Sojutsu, also known as Yarijutsu, is the Japanese art of spear fighting. While samurai are popularly associated with swords, many preferred the spear for warfare - mainly because of its reach advantage and effectiveness against mounted foes. Historically, the spear played a very important battlefield role.

Sojutsu deals primarily with using the spear for stabbing. It includes some training at wielding the spear as a staff, but warriors who wish to make extensive use of such tactics should consider studying Bojutsu (p. 192) as well. Sojutsu schools hardly ever teach spear throwing: few bushi carry multiple spears, and throwing away one's primary weapon is foolhardy at best!

Sojutsuka (Sojutsu fighters) use their spear's length to keep the enemy at bay, holding their weapon two-handed and usually at maximum reach. Stylists circle, using Wait and Evaluate to look for an opening to exploit, or Feint to create one. When they strike, they go for a lethal thrust to the vitals, neck, or (especially against an armored foe) face. They often use Committed Attack (Strong) to penetrate armor and ensure an incapacitating hit.

Cinematic Sojutsuka are known for their fierce battle cries and armor-cracking strikes. They can even launch a Whirlwind Attack, attacking multiple adversaries with a Tip Slash (p. 113). This tends to be a last resort, since Tip Slash isn't especially damaging.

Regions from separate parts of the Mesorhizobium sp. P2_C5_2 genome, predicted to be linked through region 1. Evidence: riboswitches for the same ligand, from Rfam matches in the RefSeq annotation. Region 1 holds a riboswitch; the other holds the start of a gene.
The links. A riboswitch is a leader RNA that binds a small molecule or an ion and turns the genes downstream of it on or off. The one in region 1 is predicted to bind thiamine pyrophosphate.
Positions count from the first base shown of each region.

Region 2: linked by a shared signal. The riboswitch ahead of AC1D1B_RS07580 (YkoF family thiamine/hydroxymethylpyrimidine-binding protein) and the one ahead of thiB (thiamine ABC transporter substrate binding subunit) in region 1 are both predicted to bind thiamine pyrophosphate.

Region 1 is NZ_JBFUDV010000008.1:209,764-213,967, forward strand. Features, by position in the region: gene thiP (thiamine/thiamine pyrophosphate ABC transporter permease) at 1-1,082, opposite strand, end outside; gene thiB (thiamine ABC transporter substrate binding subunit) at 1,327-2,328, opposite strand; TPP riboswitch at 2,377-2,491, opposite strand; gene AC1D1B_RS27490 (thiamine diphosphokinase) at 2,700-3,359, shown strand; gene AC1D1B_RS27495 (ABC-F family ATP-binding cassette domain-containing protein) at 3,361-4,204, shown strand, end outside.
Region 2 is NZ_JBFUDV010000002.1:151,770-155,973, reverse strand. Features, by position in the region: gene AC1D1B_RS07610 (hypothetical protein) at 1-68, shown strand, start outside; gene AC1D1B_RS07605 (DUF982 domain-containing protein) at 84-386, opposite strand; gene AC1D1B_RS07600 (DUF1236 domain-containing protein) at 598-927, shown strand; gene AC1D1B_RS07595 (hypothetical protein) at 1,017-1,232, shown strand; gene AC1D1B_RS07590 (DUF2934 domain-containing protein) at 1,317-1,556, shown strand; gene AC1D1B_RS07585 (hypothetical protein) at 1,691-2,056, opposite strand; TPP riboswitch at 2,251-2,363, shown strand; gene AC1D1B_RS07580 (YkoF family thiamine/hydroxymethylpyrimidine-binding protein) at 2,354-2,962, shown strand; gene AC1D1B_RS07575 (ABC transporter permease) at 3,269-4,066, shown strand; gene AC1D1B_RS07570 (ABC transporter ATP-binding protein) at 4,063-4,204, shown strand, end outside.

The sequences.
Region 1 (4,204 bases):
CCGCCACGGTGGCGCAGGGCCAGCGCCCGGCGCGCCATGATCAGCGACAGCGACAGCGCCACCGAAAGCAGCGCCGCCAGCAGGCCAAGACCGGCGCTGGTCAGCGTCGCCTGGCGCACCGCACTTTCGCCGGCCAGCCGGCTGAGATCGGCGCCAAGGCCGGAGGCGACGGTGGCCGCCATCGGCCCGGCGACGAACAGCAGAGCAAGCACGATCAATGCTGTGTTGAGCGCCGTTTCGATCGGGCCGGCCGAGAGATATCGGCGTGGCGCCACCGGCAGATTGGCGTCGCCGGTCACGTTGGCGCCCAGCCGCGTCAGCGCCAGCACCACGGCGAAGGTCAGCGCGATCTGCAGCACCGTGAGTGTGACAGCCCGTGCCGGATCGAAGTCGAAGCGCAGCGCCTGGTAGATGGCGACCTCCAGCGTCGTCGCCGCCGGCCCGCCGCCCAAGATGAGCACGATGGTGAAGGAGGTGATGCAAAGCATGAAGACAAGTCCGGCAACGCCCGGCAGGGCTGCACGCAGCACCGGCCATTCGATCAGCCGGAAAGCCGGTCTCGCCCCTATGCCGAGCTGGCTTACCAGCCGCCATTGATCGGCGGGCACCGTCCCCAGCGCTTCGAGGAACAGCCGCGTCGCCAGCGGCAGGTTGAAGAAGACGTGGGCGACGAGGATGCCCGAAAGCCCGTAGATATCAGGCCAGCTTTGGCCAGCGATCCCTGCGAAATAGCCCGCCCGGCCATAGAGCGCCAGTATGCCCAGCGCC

Some Japanese spears had hooks or even L-shaped spearheads designed for hooking and grabbing. Practitioners who use such weapons might learn Armed Grapple (Spear) and/or Hook (Spear).

Skills: Spear; Staff.

Techniques: Disarming (Spear); Feint (Spear); Retain Weapon (Spear); Sweep (Spear); Targeted Attack (Spear Thrust/Face); Targeted Attack (Spear Thrust/Neck); Targeted Attack (Spear Thrust/Vitals).

Cinematic Skills: Kiai; Mental Strength; Power Blow.

Cinematic Techniques: Dual-Weapon Defense (Spear); Whirlwind Attack (Spear).

Perks: Form Mastery (Spear); Grip Mastery (Spear); Off-Hand Weapon Training (Spear).

("strong gentlemen") - trained samurai, acted as bodyguards, and fought in fairly brutal matches. Few techniques were barred. Victory was by submission.

In modern Sumo, matches are short and explosive. Sumotori square off in the ring and begin the match by mutual decision. Common tactics include throws (typically over the leg, a variation on Sweep), shoves, and slams. Feints are extremely important, and include fakes, simple ploys such as the nekodamashi ("cat confuser," a clap in the opponent's face), powerful slaps, and shifts of weight to trick one's rival into opening himself to fight-winning shoves. Contenders frequently use Committed Attack (Strong) or All-Out Attack (Strong) for a full-force shove - often after a Feint. The first fighter to touch the ground with anything other than the soles of his feet, or to contact the ground outside the ring, is the loser.

Sumotori train at "stables," where the daily routine consists of chores, Sumo practice, and eating gigantic amounts of high-protein, high-fat foods to gain weight. Great bulk isn't a requirement - young children, male and female, engage in the sport - but because Sumo has no weight classes, sheer size tends to influence a fighter's career. Simply put, a large man is harder to lift and shove. Strong sumotori have won bouts "simply" by lifting a smaller opponent and dropping him outside the ring!

Cinematic sumotori are like realistic ones, but more so -in every sense. They're even larger, stronger, and harder to move. Their massive bulk enhances their combat ability.

Sumo is most widely taught in Japan. It's easy to learn the basics and almost anyone can try to join a stable, but training is grueling and designed to weed out non-contenders. Schools do exist outside Japan - especially in Eastern Europe, Hawaii, and Mongolia - but those who want to "make it" must join a

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